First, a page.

February 22, 2024

February 28, 2024

Early vesting is broken!

At startups, too often, too much of the cap table is owned by individuals who left before things started to work, causing resentment amongst the ones who made it work. Early vesting needs rethinking.

pascal's notes

We just had a few founders in our portfolio raise their Series A and with it, many Series A leads insisted on founder vesting being reset to at least 50% of their stock being unvested. This is market standard.

From the Series A lead’s perspective, I fully understand that they want (co-) founders to continue to be incentivized / have to earn their share in the company. Plus it’s a hedge against a scenario where a big piece of the cap table is owned by individuals who are no longer with the startup.

Unfortunately, it happens too often that over time, too much the cap table is owned by people who left before things started to work. Not just founders.

I recently read this great post by Jared Hecht from USV where he thus argues that vesting for founders and early employees who own a meaningful part of the cap table needs rethinking:

Too many times I have seen founders who have slogged through nearly a decade of company building resent the fact that a big piece of their cap table sits with co-founders / early employees who departed the company before things really started working. […]

To hedge against this predictable outcome, more founders should adopt longer vesting cycles for themselves and the earliest (big equity) employees. Stretching things out to a six-year vest helps to prevent co-founder abandonment. Equally important, it also protects you if your co-founders aren't the right fit early on - you don't want someone leaving two years into building your company with the lion's share of the cap table. That sucks for everyone. Another construct I like is a four-year cycle where vesting is backloaded (e.g. 10% after year 1, 20% after year 2, 30% after year 3, and 40% after year 4). Longer vesting cycles also align founders with investors who are committing to the company and team. I recently learned of a firm asking founders to stretch out their vesting schedule for their unvested shares when leading a round. I like this, and while some founders may view this as unnecessary, it is a good thing. Incentive alignment is powerful.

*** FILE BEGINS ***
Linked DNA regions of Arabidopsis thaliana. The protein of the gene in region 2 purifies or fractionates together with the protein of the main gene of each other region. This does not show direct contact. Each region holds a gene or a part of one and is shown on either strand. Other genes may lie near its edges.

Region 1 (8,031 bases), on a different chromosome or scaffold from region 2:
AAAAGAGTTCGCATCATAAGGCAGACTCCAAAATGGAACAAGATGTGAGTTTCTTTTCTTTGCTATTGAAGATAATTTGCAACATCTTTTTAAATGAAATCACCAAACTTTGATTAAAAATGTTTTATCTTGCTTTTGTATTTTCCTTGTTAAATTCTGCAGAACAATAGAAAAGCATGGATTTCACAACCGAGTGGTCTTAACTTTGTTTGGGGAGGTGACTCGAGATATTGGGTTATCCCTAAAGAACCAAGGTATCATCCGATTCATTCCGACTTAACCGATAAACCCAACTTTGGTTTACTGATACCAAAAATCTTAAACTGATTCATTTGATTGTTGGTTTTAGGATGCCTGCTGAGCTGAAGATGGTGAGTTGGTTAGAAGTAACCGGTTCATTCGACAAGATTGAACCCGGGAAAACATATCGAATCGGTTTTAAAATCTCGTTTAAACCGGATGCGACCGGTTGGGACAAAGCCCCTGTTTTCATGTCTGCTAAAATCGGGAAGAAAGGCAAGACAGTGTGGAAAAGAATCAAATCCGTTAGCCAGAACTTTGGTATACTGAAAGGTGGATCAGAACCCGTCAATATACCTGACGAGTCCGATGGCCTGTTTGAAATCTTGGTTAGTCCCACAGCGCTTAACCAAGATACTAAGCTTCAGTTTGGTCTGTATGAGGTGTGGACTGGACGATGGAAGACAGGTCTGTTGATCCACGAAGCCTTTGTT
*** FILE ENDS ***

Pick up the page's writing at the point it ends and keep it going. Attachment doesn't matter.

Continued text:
Some people may argue that by starting or joining something very early stage they are assuming a lot of risk and therefore should receive a lot of the upside. The fact of the matter is that it usually takes many years for something to click, and by the time they normally do the teams that are in place can look quite different. Do people who were there early when things weren't working and subsequently left deserve meaningfully more than those who buckled down and willed the thing to product-market fit and scale? I don't think so. People should be rewarded for making something work, and that usually means being there for when it works. Being granted a meaningful amount of equity is not an entitlement, it is something that should be continuously earned over time. Stretching out the vesting schedule helps to level the playing field for the people there today, and for those to come in the future.

While it’s hard to get co-founders and early employees to agree to a non-standard (i.e. longer or backloaded) vesting schedule when they’re already taking a big risk on you by joining your unproven startup, it’s much harder to fix a broken cap table later on.

Co-founders / employees leaving before things start to work with them owning a meaningful part of the cap table, as Jared puts it, “happens more often than not - it’s the rule, not the exception.”

Thus, do the hard work upfront to set things up the right way. Even when it’s uncomfortable in the moment.

Until next week,

Pascal

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